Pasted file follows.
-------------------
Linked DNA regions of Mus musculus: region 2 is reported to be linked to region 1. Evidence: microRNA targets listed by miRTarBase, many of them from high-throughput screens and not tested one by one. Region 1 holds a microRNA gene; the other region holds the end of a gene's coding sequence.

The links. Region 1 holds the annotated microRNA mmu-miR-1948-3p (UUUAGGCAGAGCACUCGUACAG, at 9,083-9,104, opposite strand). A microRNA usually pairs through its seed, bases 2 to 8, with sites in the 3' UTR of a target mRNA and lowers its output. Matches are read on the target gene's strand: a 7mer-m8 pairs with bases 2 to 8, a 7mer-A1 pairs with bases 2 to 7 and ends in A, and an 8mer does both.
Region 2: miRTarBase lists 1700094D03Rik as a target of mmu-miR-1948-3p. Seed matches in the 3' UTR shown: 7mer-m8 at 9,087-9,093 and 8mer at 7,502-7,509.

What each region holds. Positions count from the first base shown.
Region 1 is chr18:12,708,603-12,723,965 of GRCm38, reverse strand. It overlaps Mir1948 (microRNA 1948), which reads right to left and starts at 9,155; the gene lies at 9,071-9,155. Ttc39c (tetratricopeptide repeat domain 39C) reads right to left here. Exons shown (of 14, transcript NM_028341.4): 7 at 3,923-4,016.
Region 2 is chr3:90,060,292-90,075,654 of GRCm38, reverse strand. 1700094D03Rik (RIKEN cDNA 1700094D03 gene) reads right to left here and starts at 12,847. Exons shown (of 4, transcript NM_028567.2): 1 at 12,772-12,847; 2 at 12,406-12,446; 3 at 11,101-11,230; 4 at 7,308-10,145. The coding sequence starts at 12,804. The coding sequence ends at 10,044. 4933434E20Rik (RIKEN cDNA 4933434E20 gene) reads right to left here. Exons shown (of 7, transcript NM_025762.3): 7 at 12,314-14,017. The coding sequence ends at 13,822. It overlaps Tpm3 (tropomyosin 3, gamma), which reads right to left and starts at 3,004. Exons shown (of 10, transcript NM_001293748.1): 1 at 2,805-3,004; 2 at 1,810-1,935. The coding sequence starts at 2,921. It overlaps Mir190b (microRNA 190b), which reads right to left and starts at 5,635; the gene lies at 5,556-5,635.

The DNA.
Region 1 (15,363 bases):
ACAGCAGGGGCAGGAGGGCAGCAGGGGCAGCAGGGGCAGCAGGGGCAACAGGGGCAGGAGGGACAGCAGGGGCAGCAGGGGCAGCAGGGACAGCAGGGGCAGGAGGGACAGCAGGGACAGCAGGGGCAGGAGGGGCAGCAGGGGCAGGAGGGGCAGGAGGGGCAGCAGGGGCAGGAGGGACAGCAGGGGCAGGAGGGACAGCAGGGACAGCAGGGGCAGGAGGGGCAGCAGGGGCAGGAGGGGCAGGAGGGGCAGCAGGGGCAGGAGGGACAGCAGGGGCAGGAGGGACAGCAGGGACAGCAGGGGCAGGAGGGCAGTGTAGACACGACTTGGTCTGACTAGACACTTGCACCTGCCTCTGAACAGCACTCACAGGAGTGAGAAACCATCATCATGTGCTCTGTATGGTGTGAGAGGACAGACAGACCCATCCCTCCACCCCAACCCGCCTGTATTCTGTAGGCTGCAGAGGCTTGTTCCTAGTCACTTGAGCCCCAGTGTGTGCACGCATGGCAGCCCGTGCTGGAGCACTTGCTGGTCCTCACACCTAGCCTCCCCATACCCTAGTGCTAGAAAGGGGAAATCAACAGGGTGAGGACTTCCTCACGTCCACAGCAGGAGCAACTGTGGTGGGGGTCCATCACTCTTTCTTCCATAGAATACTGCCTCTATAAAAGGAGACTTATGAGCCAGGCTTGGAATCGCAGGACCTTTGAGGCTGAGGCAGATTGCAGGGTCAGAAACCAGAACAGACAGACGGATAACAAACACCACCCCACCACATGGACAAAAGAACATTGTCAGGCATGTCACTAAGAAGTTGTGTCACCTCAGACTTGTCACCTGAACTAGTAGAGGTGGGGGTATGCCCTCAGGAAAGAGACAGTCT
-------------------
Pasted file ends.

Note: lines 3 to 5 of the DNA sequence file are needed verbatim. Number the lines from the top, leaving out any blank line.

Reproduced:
Region 2: miRTarBase lists 1700094D03Rik as a target of mmu-miR-1948-3p. Seed matches in the 3' UTR shown: 7mer-m8 at 9,087-9,093 and 8mer at 7,502-7,509.

What each region holds. Positions count from the first base shown.
Region 1 is chr18:12,708,603-12,723,965 of GRCm38, reverse strand. It overlaps Mir1948 (microRNA 1948), which reads right to left and starts at 9,155; the gene lies at 9,071-9,155. Ttc39c (tetratricopeptide repeat domain 39C) reads right to left here. Exons shown (of 14, transcript NM_028341.4): 7 at 3,923-4,016.